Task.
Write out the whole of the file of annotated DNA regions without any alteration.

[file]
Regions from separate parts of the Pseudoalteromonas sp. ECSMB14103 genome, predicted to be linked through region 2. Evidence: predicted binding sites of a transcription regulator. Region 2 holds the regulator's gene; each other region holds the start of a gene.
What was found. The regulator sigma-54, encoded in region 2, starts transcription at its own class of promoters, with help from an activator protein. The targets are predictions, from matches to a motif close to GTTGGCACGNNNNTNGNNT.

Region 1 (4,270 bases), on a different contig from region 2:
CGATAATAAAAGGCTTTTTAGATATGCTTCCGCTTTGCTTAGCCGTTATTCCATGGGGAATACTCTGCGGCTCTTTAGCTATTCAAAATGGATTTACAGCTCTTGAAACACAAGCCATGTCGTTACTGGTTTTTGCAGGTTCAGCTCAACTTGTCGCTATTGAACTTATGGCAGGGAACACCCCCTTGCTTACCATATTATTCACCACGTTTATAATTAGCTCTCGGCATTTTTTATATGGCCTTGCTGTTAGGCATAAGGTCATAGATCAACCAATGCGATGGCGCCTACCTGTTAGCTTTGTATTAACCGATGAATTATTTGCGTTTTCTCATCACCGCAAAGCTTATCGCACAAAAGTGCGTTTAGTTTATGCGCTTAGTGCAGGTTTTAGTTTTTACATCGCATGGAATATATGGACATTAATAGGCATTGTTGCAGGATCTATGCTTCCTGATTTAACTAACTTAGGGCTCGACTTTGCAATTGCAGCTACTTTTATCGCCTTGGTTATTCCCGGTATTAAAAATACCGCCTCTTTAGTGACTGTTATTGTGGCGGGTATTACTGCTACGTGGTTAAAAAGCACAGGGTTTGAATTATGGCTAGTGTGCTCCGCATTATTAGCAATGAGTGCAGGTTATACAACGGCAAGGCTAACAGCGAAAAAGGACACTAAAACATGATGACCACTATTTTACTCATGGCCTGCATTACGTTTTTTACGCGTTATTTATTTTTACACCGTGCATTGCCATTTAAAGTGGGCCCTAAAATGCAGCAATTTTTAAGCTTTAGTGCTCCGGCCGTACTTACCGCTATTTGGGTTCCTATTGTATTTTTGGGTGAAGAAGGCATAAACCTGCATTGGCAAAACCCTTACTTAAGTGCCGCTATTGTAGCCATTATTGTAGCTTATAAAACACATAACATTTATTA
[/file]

Regions from separate parts of the Pseudoalteromonas sp. ECSMB14103 genome, predicted to be linked through region 2. Evidence: predicted binding sites of a transcription regulator. Region 2 holds the regulator's gene; each other region holds the start of a gene.
What was found. The regulator sigma-54, encoded in region 2, starts transcription at its own class of promoters, with help from an activator protein. The targets are predictions, from matches to a motif close to GTTGGCACGNNNNTNGNNT.

Region 1 (4,270 bases), on a different contig from region 2:
CGATAATAAAAGGCTTTTTAGATATGCTTCCGCTTTGCTTAGCCGTTATTCCATGGGGAATACTCTGCGGCTCTTTAGCTATTCAAAATGGATTTACAGCTCTTGAAACACAAGCCATGTCGTTACTGGTTTTTGCAGGTTCAGCTCAACTTGTCGCTATTGAACTTATGGCAGGGAACACCCCCTTGCTTACCATATTATTCACCACGTTTATAATTAGCTCTCGGCATTTTTTATATGGCCTTGCTGTTAGGCATAAGGTCATAGATCAACCAATGCGATGGCGCCTACCTGTTAGCTTTGTATTAACCGATGAATTATTTGCGTTTTCTCATCACCGCAAAGCTTATCGCACAAAAGTGCGTTTAGTTTATGCGCTTAGTGCAGGTTTTAGTTTTTACATCGCATGGAATATATGGACATTAATAGGCATTGTTGCAGGATCTATGCTTCCTGATTTAACTAACTTAGGGCTCGACTTTGCAATTGCAGCTACTTTTATCGCCTTGGTTATTCCCGGTATTAAAAATACCGCCTCTTTAGTGACTGTTATTGTGGCGGGTATTACTGCTACGTGGTTAAAAAGCACAGGGTTTGAATTATGGCTAGTGTGCTCCGCATTATTAGCAATGAGTGCAGGTTATACAACGGCAAGGCTAACAGCGAAAAAGGACACTAAAACATGATGACCACTATTTTACTCATGGCCTGCATTACGTTTTTTACGCGTTATTTATTTTTACACCGTGCATTGCCATTTAAAGTGGGCCCTAAAATGCAGCAATTTTTAAGCTTTAGTGCTCCGGCCGTACTTACCGCTATTTGGGTTCCTATTGTATTTTTGGGTGAAGAAGGCATAAACCTGCATTGGCAAAACCCTTACTTAAGTGCCGCTATTGTAGCCATTATTGTAGCTTATAAAACACATAACATTTATTA